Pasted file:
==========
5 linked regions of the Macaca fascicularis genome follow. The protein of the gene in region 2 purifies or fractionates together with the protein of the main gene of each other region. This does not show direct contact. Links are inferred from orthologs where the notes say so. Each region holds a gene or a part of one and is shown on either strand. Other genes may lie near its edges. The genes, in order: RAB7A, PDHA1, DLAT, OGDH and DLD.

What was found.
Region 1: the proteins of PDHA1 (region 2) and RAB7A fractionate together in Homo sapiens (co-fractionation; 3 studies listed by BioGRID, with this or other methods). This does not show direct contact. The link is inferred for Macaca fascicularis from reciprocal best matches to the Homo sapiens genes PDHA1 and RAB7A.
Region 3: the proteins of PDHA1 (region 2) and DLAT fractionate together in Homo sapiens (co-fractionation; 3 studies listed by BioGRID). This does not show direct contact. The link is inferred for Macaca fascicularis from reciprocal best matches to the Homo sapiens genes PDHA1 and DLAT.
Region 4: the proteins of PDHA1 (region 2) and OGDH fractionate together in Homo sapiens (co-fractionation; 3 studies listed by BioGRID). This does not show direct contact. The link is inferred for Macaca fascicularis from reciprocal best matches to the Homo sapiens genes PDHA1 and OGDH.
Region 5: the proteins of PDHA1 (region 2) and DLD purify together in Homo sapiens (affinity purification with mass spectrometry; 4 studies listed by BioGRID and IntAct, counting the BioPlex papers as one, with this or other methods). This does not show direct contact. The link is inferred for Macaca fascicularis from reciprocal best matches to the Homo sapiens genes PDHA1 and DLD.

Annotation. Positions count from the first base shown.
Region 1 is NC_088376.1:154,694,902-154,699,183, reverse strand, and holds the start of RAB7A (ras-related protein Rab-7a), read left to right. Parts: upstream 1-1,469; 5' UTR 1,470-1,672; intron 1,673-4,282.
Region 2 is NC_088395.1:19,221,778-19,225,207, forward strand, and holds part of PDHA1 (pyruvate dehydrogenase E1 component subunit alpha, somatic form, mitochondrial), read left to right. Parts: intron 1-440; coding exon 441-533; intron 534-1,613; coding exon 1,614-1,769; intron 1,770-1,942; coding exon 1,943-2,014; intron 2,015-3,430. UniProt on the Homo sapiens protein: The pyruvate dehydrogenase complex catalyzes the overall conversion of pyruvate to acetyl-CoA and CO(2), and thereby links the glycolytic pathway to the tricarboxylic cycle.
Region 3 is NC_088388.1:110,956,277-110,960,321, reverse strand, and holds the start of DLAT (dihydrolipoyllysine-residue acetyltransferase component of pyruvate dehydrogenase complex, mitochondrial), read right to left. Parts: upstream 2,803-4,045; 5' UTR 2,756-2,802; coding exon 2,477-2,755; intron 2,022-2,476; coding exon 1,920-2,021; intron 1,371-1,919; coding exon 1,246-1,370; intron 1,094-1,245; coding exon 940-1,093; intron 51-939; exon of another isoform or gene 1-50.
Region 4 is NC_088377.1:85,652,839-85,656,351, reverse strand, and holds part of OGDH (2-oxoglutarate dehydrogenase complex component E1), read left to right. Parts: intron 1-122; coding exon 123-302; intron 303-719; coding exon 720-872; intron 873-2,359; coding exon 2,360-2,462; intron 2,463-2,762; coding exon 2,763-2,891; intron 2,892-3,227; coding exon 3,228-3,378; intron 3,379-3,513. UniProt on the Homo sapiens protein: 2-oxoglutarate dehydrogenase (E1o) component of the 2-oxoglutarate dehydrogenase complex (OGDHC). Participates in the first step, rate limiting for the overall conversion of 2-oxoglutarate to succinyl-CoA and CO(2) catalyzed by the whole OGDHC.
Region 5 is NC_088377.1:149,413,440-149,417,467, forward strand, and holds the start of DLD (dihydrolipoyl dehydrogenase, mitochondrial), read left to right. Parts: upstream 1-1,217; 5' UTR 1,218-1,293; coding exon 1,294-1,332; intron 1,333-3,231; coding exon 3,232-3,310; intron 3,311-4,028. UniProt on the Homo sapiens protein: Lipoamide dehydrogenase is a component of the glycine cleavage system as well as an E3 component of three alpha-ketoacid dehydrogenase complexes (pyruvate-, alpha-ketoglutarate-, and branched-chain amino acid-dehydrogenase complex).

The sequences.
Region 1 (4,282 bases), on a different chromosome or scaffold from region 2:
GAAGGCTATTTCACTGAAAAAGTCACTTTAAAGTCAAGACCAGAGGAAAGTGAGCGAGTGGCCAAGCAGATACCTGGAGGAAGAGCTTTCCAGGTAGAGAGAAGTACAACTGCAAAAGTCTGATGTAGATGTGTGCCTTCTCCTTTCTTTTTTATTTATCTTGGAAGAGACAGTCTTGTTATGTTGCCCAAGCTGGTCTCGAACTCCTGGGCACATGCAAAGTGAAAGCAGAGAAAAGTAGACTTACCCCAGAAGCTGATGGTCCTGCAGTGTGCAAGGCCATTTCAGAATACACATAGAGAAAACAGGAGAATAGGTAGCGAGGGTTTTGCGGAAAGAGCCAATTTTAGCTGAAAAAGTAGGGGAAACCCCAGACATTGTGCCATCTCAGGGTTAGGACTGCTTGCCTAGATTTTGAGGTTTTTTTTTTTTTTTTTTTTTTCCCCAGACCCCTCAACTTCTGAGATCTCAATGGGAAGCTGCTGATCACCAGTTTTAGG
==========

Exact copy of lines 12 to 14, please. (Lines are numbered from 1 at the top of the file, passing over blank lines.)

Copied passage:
Region 5 is NC_088377.1:149,413,440-149,417,467, forward strand, and holds the start of DLD (dihydrolipoyl dehydrogenase, mitochondrial), read left to right. Parts: upstream 1-1,217; 5' UTR 1,218-1,293; coding exon 1,294-1,332; intron 1,333-3,231; coding exon 3,232-3,310; intron 3,311-4,028. UniProt on the Homo sapiens protein: Lipoamide dehydrogenase is a component of the glycine cleavage system as well as an E3 component of three alpha-ketoacid dehydrogenase complexes (pyruvate-, alpha-ketoglutarate-, and branched-chain amino acid-dehydrogenase complex).

The sequences.
Region 1 (4,282 bases), on a different chromosome or scaffold from region 2: